"My dear Warburton"—thus wrote his partner, in a hand less legible than of wont—"I have such bad news for you that I hardly know how to tell it. If I dared, I would come to you at once, but I simply have not the courage to face you until you know the worst, and have had time to get accustomed to it. It is seven o'clock; an hour ago I learnt that all our money is lost—all yours, all that from St. Neots, all mine—every penny I have. I have been guilty of unpardonable folly—how explain my behaviour? The truth is, after the settlement in Little Ailie Street; I found myself much worse off than I had expected. I went into the money market, and made a successful deal. Counting on being able to repeat this, I guaranteed the sixteen thousand for Bristol; but the second time I lost. So it has gone on; all these last weeks I have been speculating, winning and losing. Last Tuesday, when I came to see you, I had about twelve thousand, and hoped somehow to make up the deficiency. As the devil would have it, that same morning I met a City acquaintance, who spoke of a great coup to be made by any one who had some fifteen thousand at command. It meant an immediate profit of 25 per cent. Like a fool, I was persuaded—as you will see when I go into details, the thing looked horribly tempting. I put it all—every penny that lay at our bank in the name of Sherwood Bros. And now I learn that the house I trusted has smashed. It's in the papers this evening—Biggles, Thorpe and Biggles—you'll see it. I dare not ask you to forgive me. Of course I shall at once take steps to raise the money owing to you, and hope to be able to do that soon, but it's all over with the Bristol affair. I shall come to see you at twelve to-morrow.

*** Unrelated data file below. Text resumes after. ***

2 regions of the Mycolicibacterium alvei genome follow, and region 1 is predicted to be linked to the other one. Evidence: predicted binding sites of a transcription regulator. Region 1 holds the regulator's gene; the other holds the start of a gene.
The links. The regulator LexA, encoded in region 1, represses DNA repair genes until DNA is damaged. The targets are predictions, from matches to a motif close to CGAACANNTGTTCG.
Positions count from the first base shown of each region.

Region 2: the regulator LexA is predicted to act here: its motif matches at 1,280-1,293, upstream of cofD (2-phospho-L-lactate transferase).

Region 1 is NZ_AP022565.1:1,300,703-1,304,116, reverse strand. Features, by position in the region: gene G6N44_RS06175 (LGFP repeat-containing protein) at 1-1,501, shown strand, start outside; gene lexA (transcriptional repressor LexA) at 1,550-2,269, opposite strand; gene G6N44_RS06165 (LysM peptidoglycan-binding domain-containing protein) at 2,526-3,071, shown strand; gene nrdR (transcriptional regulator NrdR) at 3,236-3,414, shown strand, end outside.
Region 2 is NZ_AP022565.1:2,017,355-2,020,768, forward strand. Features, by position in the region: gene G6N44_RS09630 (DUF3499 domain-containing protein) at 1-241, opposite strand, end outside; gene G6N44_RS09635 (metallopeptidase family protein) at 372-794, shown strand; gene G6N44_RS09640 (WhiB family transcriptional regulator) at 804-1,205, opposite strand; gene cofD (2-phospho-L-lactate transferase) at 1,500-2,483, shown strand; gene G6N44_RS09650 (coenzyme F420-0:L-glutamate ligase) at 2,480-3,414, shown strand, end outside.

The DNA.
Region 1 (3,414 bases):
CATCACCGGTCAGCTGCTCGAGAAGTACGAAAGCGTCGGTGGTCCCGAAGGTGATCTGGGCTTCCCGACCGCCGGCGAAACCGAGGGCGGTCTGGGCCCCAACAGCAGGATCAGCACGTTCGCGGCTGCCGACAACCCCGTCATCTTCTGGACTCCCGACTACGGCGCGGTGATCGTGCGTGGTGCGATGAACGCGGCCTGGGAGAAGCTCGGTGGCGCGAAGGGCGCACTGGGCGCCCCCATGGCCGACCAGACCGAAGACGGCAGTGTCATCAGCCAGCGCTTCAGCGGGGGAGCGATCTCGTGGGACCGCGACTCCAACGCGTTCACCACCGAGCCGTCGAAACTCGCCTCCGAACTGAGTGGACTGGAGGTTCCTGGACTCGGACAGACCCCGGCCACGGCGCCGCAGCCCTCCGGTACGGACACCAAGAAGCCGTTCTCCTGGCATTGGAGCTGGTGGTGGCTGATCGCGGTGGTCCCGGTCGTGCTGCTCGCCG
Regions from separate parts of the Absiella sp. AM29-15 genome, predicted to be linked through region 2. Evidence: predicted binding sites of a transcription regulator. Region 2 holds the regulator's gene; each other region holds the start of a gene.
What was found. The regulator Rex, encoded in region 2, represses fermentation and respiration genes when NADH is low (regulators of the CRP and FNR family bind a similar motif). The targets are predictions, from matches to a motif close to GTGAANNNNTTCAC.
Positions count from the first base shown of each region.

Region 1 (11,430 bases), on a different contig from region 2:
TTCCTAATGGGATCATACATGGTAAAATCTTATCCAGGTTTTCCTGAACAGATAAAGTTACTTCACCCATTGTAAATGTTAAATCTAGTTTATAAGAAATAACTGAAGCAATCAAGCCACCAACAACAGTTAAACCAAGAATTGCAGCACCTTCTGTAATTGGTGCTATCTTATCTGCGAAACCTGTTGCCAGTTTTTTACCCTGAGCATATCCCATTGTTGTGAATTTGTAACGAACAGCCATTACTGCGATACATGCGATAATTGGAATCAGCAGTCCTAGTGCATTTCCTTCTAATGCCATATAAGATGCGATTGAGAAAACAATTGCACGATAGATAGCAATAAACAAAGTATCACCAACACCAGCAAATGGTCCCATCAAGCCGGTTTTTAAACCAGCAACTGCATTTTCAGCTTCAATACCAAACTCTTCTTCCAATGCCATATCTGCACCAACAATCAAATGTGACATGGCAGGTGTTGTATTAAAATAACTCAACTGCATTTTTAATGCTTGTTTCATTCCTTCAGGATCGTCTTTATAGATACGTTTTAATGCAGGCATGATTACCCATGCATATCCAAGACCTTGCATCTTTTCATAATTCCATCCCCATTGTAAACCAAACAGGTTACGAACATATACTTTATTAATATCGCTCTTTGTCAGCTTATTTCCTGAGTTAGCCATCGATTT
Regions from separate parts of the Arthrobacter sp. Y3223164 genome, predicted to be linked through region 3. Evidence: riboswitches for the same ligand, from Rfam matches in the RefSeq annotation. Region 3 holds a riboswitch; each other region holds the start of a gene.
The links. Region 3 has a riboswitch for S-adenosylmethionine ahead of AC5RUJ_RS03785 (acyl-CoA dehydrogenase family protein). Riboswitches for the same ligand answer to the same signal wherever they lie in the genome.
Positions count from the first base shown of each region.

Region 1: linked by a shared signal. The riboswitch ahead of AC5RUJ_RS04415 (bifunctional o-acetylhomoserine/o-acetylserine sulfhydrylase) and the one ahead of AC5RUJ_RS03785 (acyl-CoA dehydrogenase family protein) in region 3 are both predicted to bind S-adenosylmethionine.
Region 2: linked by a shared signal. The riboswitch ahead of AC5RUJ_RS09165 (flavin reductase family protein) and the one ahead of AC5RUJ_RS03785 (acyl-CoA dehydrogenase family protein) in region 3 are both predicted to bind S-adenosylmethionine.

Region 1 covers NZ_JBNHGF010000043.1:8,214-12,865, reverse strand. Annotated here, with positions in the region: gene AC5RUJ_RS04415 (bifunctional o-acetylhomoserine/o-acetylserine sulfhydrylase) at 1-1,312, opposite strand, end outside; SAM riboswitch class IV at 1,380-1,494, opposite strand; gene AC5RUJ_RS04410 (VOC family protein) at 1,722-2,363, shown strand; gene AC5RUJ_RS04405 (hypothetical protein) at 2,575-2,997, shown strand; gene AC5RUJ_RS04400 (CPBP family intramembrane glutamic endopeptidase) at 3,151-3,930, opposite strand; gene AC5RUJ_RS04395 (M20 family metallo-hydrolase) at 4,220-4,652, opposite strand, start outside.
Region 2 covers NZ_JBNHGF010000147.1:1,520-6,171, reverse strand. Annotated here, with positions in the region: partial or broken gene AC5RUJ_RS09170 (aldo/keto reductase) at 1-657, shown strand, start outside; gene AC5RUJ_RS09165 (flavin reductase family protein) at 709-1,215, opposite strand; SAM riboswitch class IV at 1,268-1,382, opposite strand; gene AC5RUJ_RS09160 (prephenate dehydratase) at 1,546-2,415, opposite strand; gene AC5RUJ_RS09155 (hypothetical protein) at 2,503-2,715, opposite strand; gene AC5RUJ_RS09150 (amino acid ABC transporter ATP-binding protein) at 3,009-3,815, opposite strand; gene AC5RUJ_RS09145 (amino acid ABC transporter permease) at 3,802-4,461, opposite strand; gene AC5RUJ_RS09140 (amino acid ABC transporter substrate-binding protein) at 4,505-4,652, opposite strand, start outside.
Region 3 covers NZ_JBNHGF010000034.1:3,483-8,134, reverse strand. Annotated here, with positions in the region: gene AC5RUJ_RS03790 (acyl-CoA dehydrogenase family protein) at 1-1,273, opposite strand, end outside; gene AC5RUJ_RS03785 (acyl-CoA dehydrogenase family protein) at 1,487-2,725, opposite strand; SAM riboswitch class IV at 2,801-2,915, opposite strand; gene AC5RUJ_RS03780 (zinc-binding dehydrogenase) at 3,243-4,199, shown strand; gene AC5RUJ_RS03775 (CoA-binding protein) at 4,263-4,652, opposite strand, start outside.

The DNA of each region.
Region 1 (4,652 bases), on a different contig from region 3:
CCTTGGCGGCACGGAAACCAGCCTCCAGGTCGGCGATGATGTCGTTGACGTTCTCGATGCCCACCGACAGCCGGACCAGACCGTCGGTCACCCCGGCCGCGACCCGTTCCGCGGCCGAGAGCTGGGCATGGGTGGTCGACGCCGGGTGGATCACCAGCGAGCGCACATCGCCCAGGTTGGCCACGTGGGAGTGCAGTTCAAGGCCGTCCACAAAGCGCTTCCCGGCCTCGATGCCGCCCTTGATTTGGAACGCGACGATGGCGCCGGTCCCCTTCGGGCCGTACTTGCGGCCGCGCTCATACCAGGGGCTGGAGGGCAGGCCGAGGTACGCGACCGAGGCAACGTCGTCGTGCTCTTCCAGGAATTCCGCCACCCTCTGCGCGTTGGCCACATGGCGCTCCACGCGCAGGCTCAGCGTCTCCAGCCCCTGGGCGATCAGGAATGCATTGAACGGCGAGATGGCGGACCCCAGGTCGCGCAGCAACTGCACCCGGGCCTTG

"After all, there's something in presentiment."

This was the first thought that took shape in Will's whirling mind. The second was, that he might rationally have foreseen disaster. All the points of strangeness which had struck him in Sherwood's behaviour came back now with such glaring significance that he accused himself of inconceivable limpness in having allowed things to go their way—above all in trusting Godfrey with the St. Neots cheque. On this moment of painful lucidity followed blind rage. Why, what a grovelling imbecile was this fellow! To plunge into wild speculation, on the word of some City shark, with money not his own! But could one credit the story? Was it not more likely that Sherwood had got involved in some cunning thievery which he durst not avow? Perhaps he was a mere liar and hypocrite. That story of the ten thousand pounds he had lent to somebody—how improbable it sounded; why might he not have invented it, to strengthen confidence at a critical moment? The incredible baseness of the man! He, who knew well all that depended upon the safe investment of the St. Neots money—to risk it in this furiously reckless way. In all the records of City scoundrelism, was there a blacker case?

Raging thus, Warburton became aware that Mrs. Hopper spoke to him. She had just laid breakfast, and, as usual when she wished to begin a conversation, had drawn back to the door, where she paused.